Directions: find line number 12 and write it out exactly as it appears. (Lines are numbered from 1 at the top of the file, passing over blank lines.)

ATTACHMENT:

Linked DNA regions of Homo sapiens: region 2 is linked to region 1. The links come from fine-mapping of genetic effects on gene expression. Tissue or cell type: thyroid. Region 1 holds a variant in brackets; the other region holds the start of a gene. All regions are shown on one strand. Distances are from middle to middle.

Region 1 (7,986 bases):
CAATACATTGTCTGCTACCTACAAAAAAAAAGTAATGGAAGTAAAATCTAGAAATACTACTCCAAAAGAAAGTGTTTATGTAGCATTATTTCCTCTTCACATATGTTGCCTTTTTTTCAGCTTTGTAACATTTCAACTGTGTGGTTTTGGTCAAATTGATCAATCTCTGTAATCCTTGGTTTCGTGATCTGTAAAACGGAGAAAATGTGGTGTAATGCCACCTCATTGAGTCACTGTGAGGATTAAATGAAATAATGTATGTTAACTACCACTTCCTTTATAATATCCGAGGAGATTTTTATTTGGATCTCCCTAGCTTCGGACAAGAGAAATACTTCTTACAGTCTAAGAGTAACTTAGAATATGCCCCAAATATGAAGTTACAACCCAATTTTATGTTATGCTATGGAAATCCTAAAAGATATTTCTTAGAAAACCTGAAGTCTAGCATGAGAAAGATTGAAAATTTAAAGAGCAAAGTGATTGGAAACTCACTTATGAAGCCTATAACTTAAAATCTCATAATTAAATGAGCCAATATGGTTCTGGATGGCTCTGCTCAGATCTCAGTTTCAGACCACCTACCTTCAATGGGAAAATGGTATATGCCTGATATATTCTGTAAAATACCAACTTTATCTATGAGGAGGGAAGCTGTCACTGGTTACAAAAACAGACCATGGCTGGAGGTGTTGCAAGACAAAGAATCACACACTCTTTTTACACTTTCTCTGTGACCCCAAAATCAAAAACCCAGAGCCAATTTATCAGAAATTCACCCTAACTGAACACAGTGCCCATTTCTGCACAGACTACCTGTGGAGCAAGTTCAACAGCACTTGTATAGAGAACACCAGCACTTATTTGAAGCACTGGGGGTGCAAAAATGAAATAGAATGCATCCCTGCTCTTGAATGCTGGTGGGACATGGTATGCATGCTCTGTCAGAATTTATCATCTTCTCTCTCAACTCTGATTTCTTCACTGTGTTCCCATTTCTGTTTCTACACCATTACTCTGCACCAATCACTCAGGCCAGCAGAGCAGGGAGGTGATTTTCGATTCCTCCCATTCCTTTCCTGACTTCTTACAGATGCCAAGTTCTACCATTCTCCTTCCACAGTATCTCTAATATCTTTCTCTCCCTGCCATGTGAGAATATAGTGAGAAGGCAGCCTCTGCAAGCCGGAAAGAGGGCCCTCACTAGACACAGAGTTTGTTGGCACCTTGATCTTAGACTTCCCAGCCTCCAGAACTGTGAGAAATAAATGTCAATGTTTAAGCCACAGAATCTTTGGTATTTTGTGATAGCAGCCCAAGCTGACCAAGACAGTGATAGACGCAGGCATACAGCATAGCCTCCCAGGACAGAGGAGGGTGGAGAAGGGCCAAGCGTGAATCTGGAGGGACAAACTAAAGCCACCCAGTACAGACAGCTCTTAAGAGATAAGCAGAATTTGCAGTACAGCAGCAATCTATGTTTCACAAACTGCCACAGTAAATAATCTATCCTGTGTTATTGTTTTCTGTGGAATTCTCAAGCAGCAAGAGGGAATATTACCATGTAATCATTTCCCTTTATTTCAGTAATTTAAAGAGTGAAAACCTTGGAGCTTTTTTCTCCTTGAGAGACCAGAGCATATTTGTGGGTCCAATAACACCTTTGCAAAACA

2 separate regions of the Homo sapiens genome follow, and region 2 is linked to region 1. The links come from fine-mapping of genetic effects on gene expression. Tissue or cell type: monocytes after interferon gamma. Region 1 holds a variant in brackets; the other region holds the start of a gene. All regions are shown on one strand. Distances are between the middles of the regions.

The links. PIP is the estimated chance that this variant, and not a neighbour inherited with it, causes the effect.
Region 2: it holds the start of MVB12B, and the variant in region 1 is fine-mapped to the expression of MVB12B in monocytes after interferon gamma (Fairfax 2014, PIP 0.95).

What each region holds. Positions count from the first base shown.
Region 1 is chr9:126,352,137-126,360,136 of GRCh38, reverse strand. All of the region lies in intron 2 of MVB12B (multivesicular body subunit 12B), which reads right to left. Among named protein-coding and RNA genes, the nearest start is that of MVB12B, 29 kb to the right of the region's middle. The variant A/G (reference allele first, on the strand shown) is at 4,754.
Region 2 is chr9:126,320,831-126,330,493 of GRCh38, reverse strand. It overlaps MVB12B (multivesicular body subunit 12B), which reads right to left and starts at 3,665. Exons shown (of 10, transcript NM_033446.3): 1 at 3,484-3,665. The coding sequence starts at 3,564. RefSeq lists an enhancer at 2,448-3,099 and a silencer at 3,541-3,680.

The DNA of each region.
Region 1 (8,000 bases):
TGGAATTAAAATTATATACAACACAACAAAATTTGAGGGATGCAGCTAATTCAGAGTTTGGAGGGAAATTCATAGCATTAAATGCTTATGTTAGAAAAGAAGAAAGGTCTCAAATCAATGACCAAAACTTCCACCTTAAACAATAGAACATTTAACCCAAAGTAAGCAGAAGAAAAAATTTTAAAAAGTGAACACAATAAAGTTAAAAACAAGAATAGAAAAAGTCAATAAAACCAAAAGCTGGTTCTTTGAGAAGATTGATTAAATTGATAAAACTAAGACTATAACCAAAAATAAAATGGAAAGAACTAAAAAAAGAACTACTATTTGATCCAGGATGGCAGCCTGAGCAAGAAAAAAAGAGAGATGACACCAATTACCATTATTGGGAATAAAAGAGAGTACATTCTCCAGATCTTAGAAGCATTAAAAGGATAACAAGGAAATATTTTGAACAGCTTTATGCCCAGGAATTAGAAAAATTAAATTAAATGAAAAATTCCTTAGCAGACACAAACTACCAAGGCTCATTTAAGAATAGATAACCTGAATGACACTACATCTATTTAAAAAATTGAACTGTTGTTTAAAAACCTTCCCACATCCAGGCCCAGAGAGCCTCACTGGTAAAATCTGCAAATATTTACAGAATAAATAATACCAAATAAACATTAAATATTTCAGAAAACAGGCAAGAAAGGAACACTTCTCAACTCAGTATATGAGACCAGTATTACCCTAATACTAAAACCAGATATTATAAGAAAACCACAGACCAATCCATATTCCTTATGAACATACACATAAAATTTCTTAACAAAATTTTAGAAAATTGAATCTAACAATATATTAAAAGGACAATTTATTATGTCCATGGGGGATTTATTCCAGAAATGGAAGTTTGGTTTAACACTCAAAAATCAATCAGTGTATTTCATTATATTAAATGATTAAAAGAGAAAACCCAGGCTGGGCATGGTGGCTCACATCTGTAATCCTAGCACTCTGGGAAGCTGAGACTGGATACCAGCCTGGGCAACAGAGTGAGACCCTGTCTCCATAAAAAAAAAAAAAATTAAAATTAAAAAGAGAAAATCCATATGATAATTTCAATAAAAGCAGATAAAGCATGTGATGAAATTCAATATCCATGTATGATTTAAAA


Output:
TGGAATTAAAATTATATACAACACAACAAAATTTGAGGGATGCAGCTAATTCAGAGTTTGGAGGGAAATTCATAGCATTAAATGCTTATGTTAGAAAAGAAGAAAGGTCTCAAATCAATGACCAAAACTTCCACCTTAAACAATAGAACATTTAACCCAAAGTAAGCAGAAGAAAAAATTTTAAAAAGTGAACACAATAAAGTTAAAAACAAGAATAGAAAAAGTCAATAAAACCAAAAGCTGGTTCTTTGAGAAGATTGATTAAATTGATAAAACTAAGACTATAACCAAAAATAAAATGGAAAGAACTAAAAAAAGAACTACTATTTGATCCAGGATGGCAGCCTGAGCAAGAAAAAAAGAGAGATGACACCAATTACCATTATTGGGAATAAAAGAGAGTACATTCTCCAGATCTTAGAAGCATTAAAAGGATAACAAGGAAATATTTTGAACAGCTTTATGCCCAGGAATTAGAAAAATTAAATTAAATGAAAAATTCCTTAGCAGACACAAACTACCAAGGCTCATTTAAGAATAGATAACCTGAATGACACTACATCTATTTAAAAAATTGAACTGTTGTTTAAAAACCTTCCCACATCCAGGCCCAGAGAGCCTCACTGGTAAAATCTGCAAATATTTACAGAATAAATAATACCAAATAAACATTAAATATTTCAGAAAACAGGCAAGAAAGGAACACTTCTCAACTCAGTATATGAGACCAGTATTACCCTAATACTAAAACCAGATATTATAAGAAAACCACAGACCAATCCATATTCCTTATGAACATACACATAAAATTTCTTAACAAAATTTTAGAAAATTGAATCTAACAATATATTAAAAGGACAATTTATTATGTCCATGGGGGATTTATTCCAGAAATGGAAGTTTGGTTTAACACTCAAAAATCAATCAGTGTATTTCATTATATTAAATGATTAAAAGAGAAAACCCAGGCTGGGCATGGTGGCTCACATCTGTAATCCTAGCACTCTGGGAAGCTGAGACTGGATACCAGCCTGGGCAACAGAGTGAGACCCTGTCTCCATAAAAAAAAAAAAAATTAAAATTAAAAAGAGAAAATCCATATGATAATTTCAATAAAAGCAGATAAAGCATGTGATGAAATTCAATATCCATGTATGATTTAAAA